Since then, in several other “Vms” folios, I’ve run across references to various Greek or Roman myths/tragedies:

    Alcyone and Ceyx (Agaricales coprinacae mushrooms)
    Artemis/Diana (protector of young women – mandrake fruit)
    Pyramus and Thisbe (Moracae-Mulberry tree – leaves were food for “silkworm” caterpillar.

    Today, I’ll be backtracking to see if I can find a reference to a classic author who might have been portraying some “irony” which was being “bracketed” by that strange “botanical” sketch. Have you noticed my extravagant use of quote marks?

    Fun! :)

  31. avatar bdid1dr February 6, 2013 9:24 pm

    Nick,

    I’ve found another instance of the extended “ell” phoneme you are calling “brackets/underlining”. I’ll be going to Boenicke to get the folio #, but for now I’ll try to describe the plant being discussed (perhaps you have the folio # at hand?):

    I’m pretty sure the artist deliberately mixed-up colors, so I’ll describe the plant thusly:

    The entire plant looks like a wine goblet (2-dimensional view). Arising from the interior of the goblet is what appears to me to be pistils and stamens – very exaggerately drawn, and probably misleadingly colored.

    I’ll be checking my hunch for the ID as being the saffron crocus. Just a hunch, for now; I wouldn’t place any bets yet!

    bd

  32. avatar bdid1dr February 7, 2013 7:42 pm

    To continue my discussion re the “brackets” :Folio 35r –The very first three “syllables” are, I’m guessing, references being made to another mythic pairing:

    Cilicia and Smilax (which I don’t find in “Bulfinch’s Mythology”). Smilax, for example, is an ornamental asparagus. So, far, every “botanical” folio seems to be referring to the various myth-tellers (Ovid etc.).

    The plant illustration may be indicating the saffron crocus (those exaggerated stamens and pistils). I’ve only just begun translating the first set of eight lines of script. I’ll be transcribing the other seven lines of script, which appear on both sides of the plant stem, later today. (The first line of the “stem” paragraph may be identifying the plant by its “Latinized” name “crocosaeum”. We’ll see…..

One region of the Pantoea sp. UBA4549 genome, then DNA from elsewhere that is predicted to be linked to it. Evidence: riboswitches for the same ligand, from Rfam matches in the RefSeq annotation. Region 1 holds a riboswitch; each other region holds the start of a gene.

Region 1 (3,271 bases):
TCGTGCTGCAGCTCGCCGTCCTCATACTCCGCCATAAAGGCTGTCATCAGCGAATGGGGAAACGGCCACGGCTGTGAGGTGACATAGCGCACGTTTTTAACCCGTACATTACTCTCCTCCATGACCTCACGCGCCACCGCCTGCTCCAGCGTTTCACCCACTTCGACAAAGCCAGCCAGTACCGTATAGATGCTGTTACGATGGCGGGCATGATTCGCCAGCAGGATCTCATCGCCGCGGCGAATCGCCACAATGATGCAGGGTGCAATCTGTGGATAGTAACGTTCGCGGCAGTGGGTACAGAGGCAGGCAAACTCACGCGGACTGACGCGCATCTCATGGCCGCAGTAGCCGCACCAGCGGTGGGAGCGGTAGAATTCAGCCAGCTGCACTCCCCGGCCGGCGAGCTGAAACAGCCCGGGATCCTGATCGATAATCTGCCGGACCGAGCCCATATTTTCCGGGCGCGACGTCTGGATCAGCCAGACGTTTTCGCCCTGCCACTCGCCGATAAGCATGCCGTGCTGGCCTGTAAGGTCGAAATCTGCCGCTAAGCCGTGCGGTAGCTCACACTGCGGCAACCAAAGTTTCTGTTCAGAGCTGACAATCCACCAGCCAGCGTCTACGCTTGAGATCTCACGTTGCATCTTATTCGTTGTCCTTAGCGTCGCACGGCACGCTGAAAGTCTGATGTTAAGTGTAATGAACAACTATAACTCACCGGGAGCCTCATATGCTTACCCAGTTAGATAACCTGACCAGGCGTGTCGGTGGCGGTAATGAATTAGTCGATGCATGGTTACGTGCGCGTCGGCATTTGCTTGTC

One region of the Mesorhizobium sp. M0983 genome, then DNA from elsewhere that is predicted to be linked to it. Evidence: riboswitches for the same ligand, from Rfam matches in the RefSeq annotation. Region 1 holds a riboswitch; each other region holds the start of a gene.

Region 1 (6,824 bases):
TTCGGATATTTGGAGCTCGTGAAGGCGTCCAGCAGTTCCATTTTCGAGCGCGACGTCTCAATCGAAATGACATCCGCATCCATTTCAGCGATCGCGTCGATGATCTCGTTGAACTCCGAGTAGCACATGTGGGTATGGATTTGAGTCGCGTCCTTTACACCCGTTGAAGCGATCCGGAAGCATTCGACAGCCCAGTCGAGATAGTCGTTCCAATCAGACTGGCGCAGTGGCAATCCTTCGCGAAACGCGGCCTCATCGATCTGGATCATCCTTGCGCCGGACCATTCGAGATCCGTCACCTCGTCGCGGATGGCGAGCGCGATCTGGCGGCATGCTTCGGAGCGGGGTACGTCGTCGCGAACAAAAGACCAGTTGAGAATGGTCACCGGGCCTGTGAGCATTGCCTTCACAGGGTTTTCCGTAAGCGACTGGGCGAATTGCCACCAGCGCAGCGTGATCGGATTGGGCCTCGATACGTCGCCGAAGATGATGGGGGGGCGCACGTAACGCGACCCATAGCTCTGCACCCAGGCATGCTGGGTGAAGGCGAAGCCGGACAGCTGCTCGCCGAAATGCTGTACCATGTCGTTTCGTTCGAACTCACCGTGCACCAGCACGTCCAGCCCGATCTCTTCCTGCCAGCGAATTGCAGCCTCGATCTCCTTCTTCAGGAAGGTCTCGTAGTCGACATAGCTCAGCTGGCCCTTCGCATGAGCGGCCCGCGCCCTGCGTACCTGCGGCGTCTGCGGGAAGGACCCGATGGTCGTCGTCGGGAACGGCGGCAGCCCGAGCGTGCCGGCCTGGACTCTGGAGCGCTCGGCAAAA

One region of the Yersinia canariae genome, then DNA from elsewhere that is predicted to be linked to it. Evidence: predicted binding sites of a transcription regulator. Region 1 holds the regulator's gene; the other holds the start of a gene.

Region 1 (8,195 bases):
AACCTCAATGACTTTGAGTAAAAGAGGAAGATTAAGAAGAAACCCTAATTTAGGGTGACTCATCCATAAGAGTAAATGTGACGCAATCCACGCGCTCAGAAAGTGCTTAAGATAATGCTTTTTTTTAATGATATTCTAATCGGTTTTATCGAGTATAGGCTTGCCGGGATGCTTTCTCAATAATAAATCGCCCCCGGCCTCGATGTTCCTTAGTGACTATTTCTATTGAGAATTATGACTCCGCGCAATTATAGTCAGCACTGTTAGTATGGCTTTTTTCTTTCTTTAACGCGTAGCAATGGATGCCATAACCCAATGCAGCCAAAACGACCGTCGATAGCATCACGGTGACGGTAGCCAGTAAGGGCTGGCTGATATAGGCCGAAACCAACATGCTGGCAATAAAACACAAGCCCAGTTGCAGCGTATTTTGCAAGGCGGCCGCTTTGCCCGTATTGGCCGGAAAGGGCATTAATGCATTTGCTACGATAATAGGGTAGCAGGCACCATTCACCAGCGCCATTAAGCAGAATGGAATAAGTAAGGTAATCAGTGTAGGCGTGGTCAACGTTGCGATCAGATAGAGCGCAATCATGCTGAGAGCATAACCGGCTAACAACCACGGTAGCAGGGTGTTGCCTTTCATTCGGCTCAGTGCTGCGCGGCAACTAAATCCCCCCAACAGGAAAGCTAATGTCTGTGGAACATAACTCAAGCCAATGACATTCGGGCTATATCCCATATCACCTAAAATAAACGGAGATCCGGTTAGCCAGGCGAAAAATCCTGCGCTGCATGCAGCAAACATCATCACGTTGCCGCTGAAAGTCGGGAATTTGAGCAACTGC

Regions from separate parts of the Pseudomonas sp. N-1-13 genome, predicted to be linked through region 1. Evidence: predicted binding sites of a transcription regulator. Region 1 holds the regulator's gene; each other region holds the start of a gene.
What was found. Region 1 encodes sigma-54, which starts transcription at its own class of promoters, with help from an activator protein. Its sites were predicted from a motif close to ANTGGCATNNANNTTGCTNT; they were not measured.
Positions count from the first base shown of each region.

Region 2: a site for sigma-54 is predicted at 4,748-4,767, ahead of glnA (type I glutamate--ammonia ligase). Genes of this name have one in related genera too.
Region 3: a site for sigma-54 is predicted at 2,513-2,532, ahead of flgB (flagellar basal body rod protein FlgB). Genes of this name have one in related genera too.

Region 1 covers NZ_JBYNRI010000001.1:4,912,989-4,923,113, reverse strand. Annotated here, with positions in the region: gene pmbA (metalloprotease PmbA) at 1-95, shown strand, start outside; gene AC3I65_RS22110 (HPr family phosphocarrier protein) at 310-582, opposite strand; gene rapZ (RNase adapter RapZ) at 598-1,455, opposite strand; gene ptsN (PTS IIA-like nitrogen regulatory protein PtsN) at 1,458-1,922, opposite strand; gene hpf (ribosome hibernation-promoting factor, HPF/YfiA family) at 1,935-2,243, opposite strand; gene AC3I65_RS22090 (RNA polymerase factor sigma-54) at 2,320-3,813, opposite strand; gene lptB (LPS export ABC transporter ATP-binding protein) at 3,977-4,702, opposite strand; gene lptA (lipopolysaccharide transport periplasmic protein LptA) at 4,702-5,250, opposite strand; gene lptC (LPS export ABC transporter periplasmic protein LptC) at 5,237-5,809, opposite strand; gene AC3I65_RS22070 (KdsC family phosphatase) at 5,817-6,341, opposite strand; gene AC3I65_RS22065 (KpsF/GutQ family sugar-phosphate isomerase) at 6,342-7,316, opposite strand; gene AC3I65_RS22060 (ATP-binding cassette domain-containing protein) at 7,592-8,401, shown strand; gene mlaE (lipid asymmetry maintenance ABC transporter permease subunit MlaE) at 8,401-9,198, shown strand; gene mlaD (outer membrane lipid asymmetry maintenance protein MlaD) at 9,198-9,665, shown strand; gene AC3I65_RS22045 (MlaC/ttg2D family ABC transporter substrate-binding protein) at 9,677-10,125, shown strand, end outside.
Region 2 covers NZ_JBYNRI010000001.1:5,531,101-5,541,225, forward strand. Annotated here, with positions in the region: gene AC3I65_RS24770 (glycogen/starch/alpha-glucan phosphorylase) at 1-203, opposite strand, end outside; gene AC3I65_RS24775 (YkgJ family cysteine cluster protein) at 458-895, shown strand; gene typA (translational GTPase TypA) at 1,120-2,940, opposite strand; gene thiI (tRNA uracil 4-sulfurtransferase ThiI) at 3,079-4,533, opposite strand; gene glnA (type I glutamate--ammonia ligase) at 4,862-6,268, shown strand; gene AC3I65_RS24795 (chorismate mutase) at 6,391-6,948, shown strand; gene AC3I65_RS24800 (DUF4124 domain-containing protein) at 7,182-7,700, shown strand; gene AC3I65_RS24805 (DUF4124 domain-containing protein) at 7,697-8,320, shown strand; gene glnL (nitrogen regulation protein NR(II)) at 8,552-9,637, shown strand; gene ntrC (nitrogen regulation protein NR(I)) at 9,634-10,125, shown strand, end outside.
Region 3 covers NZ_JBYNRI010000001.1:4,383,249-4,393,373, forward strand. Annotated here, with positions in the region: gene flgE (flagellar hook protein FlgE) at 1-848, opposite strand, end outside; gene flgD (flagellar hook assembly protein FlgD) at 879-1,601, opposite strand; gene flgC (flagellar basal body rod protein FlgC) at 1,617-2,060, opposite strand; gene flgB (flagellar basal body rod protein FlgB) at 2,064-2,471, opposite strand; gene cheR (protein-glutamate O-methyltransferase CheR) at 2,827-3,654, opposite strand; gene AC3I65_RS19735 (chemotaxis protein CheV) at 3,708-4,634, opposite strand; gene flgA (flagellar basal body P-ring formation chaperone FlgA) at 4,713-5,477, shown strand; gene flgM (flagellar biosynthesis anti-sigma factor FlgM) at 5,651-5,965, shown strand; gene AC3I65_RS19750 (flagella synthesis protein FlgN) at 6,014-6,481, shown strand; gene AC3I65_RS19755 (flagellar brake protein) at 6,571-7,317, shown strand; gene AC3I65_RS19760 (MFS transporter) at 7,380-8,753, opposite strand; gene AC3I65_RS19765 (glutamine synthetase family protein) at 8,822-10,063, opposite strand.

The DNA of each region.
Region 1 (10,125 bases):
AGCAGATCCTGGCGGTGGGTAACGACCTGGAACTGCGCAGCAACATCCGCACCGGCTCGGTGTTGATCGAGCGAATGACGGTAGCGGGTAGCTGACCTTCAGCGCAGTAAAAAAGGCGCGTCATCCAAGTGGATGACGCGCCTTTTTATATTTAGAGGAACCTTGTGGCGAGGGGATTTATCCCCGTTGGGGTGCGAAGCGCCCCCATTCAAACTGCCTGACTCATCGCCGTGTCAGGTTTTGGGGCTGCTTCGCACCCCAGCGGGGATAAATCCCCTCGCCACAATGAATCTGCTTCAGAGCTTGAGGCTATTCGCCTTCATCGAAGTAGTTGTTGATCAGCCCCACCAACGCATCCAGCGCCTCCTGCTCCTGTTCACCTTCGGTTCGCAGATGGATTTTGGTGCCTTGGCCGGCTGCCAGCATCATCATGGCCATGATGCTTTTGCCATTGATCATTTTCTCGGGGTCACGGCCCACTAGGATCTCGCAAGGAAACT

:)

  33. avatar bdid1dr February 7, 2013 8:06 pm

    BTW, we grow crocus sativa in oak half-barrels. I occasionally add a pinch of my home-grown, hand-picked, saffron to my pots of “Jasmine” rice….. and admire the beautiful flowers in a vase on my dinner table.

  34. avatar bdid1dr February 9, 2013 1:03 am

    Addendum to saffron discussion:

    A couple of wiki articles mention that for while, in the 15th-16th centuries, Norfolk, Suffolk, and even a town called Saffron Walden had extensive fields of Crocus sativus. Not too far out of your way if you should want to follow up on my offerings of info?

    :-)

  35. avatar bdid1dr February 13, 2013 4:47 pm

    Correction to my references: Crocus and Smilax are the legendary pair. Cilicia is mentioned (in a couple of Wiki-refs) as being very early historic Armenia.

    So, it looks like you, ThomS, and I are on parallel paths as far as possible scribal origins of the Vms. I’m using my same translation “alphabet” on six folios, now. I’m finding classic nomenclature/attributions to various Greek/Roman poets, as well as historic medical practitioners and botanists.

    Fun! :)

  36. avatar bdid1dr March 30, 2013 4:01 pm

    Nick,

    Were you able to find any information on Saffron-Walden or any other mention of crocus “plantations” in your part of the world? (Vms folio 35r)?